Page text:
What is certainly true is that the anti-Chinese immigration stand was the party line of the day. And, say Bay Area Jewish historians, virulently anti-Chinese sentiment was also par for the course among Kahn’s fellow German Jewish gentry of San Francisco.

“They were a civilizing influence on a kind of boomtown of young men running wild,” said Fred Rosenbaum, the founder of Berkeley-based Lehrhaus Judaica and the author of many books about San Francisco Jewry. “But they did have a giant blind spot. And that had to do with anti-Asian racism. They really were leading participants in the persecution of the Chinese in California.”

Added historian and author Ava Kahn (no relation to Julius): “Julius Kahn was one of the few Congresspeople who was against a literacy test for immigrants. So he was not anti-immigrant. He was anti-Asian immigrant.”

He was not anti-immigrant. He was anti-Asian immigrant.

So was Congregation Emanu-El’s famed rabbi, Jacob Voorsanger, who described the Chinese as a “non-assimilative race” who were “unable to mix with caucasians” in the pages of this newspaper’s predecessor, the Emanu-El. Levi Strauss summarily dismissed his 180 Chinese factory workers after thugs targeted the Chinese in 1877 riots. Adolph Sutro, a social liberal, one of the city’s greatest industrialists and philanthropists, and, in 1894, the first Jew to be elected mayor of a major U.S. city, boasted about having never hired “a chinaman.” He wrote that “the very worst emigrants from Europe are a hundred times more desirable than these Asiatics.”

Rosenbaum’s research has revealed that Jewish communities on the East Coast and in the Midwest, where there were few Chinese, were confused and horrified at San Francisco Jews’ peculiar animus. Many worried that the fanatical drive to limit Asian immigration would eventually boomerang on Jews — and, with the Immigration Act of 1924, it did; Jews from much of Europe were barred from entry, intensifying the magnitude of the Holocaust.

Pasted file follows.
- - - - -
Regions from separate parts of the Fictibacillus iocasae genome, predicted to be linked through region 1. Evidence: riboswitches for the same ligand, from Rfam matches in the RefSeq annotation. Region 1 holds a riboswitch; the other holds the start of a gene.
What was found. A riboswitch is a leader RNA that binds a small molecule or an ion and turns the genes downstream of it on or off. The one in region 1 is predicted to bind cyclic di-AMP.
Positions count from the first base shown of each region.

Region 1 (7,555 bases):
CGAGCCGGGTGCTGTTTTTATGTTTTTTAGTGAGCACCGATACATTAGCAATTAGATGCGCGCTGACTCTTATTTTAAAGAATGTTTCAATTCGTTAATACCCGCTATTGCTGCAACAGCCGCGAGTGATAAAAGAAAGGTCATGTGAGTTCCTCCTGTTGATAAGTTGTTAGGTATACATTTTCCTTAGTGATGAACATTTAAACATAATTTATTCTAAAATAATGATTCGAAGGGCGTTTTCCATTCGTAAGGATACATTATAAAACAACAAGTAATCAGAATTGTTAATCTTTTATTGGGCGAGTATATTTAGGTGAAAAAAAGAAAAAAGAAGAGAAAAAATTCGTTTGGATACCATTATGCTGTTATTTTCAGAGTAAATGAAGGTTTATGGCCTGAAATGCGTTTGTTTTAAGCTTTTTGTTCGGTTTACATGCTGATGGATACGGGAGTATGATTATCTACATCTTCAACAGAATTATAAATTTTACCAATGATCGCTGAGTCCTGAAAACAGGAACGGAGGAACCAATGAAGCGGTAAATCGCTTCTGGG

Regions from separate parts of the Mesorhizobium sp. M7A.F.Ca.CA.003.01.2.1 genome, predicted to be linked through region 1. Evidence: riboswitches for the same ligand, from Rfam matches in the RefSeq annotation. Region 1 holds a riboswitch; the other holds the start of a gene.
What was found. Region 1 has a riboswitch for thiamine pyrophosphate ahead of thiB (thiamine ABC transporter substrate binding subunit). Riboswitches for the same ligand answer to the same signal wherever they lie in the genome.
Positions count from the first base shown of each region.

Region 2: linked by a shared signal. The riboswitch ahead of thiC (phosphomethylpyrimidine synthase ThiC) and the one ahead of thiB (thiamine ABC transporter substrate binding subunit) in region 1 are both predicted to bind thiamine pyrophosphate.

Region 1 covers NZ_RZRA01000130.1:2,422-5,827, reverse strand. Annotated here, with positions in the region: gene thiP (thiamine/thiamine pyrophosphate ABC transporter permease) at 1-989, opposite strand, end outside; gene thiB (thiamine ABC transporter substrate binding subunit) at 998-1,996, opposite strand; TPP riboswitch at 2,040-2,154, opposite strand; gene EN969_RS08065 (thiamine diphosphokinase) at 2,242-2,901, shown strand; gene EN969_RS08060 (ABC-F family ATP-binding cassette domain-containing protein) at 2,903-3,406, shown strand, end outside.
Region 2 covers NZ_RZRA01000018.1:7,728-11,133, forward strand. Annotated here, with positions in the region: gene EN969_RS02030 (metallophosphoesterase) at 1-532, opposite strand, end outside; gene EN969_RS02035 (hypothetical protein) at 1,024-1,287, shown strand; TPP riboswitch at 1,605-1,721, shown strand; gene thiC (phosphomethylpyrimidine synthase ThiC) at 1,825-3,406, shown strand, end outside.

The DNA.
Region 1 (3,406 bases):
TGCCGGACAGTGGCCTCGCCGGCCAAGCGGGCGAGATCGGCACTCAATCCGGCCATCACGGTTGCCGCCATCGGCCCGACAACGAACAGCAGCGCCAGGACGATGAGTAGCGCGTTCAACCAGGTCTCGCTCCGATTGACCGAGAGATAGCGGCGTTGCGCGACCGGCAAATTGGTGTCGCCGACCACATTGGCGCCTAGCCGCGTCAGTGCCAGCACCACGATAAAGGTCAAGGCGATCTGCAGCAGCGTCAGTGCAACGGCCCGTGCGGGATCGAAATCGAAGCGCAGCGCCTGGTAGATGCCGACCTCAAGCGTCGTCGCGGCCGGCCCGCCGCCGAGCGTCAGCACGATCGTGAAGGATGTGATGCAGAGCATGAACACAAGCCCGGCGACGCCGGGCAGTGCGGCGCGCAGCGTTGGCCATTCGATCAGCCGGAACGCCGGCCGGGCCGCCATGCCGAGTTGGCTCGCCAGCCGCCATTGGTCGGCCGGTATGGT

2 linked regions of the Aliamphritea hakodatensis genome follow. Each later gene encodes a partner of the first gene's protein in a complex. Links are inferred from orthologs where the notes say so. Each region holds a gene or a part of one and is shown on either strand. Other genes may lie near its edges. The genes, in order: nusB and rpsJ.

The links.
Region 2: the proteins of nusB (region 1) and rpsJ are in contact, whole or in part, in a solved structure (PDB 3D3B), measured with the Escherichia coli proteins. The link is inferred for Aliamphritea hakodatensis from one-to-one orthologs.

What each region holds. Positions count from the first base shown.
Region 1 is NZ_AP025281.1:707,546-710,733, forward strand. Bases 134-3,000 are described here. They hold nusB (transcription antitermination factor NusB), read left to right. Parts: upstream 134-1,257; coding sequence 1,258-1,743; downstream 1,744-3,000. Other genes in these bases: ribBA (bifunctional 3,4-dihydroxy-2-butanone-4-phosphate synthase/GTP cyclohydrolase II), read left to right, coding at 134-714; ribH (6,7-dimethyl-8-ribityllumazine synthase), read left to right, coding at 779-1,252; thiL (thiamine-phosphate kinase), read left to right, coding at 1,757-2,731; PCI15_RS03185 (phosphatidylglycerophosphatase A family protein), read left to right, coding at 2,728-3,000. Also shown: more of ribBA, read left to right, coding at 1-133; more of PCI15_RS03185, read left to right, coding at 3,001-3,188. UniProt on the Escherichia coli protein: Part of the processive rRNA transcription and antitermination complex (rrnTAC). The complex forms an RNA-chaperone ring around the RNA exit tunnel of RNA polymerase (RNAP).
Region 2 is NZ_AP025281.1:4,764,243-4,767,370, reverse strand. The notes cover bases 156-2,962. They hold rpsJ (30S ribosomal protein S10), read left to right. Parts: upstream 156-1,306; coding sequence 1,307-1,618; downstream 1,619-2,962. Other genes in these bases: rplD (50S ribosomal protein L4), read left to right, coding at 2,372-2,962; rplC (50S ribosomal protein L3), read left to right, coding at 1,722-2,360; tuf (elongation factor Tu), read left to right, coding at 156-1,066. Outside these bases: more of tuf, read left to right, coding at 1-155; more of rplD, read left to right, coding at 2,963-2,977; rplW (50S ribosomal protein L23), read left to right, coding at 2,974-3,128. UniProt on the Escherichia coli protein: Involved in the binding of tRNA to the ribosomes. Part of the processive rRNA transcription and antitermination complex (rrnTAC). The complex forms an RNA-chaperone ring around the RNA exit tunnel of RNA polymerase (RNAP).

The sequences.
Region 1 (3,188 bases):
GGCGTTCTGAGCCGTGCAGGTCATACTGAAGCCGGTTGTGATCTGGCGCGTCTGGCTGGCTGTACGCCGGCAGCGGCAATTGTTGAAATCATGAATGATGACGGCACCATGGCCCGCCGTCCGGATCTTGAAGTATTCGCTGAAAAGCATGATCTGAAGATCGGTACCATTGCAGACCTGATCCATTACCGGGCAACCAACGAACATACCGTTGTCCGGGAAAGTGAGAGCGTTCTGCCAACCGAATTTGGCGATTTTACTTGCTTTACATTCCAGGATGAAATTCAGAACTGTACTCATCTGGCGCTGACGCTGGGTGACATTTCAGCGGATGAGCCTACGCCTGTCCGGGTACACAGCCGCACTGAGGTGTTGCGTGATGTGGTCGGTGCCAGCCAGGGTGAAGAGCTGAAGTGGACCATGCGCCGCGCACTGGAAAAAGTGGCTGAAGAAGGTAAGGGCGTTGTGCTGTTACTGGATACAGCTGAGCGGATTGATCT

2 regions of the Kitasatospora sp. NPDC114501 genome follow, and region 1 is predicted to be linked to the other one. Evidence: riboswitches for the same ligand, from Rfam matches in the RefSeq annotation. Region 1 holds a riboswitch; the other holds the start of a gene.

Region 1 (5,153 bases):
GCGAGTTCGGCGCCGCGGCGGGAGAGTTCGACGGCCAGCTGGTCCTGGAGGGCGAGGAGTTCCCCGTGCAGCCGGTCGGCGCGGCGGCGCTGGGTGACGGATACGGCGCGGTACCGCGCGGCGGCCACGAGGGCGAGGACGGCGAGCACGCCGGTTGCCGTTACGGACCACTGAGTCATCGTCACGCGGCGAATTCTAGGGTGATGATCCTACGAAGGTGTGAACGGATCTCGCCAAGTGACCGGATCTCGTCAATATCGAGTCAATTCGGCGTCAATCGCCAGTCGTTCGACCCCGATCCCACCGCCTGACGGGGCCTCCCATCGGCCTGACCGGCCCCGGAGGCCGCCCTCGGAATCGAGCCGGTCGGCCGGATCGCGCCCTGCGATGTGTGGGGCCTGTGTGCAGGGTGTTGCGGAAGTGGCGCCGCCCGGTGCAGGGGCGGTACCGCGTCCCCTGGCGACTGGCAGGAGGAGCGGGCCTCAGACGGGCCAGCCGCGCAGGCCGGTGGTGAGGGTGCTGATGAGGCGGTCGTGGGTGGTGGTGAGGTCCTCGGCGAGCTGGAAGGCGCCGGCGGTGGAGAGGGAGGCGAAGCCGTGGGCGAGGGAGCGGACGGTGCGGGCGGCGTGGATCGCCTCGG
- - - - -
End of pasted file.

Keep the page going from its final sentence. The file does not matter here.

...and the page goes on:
When asked if Sutro, Strauss and others should be stripped off San Francisco’s map, Allan Low said that’s a discussion for later. “Racism and dark history surrounds us,” said Low, pro-bono attorney for the groups looking to change the name of the playground and one of seven commissioners appointed by the mayor to govern the S.F. Recreation and Parks Department. “But in my view, we can only take name changes one at a time.”

In fact, the name of Julius Kahn Playground — which presents breathtaking views of the Golden Gate Bridge, Presidio and Marin Headlands — has already been changed. The actual playground portion of the facility was renamed for Helen Diller after her foundation paid for its extensive and innovative renovation in 2003. The basketball and tennis courts, the greenspace and the baseball/softball diamond, however, are still named for Julius Kahn.

Whose name will be used next is not known. But both Julius Kahn III and his son, Steve, are pushing for Julius’ wife, Florence Prag Kahn, who took his seat in Congress after he died and served six terms, from 1925 to 1937. She was the first Jewish woman in Congress.

Her grandson rattles off the accomplishments of the woman he used to ride streetcars with on the way to the movies: “She got the enabling legislation for the Bay Bridge; she was the first woman on the Military Affairs Committee; she got the legislation and funding for Moffett Field and the Alameda Naval Station; she got the funding for Alcatraz as a federal prison,” he said. “In a sense, my grandmother did more for the city than my grandfather.”

In fact, when the current-day Kahns talk about their family history, they spend a lot more time on Florence than they do on Julius, said Steve, 60.

He, too, played in Julius Kahn Playground as a kid growing up in San Francisco. “It was serene,” he recalled.

Unlike his father, grandfather and great-grandfather, Steve Kahn is not a lawyer. He’s a mechanic in El Cerrito.

He specializes in Asian imports.

Joe Eskenazi

Joe Eskenazi is a columnist at Mission Local. He is also former editor-at-large at San Francisco Magazine, former columnist at SF Weekly and a former J. staff writer.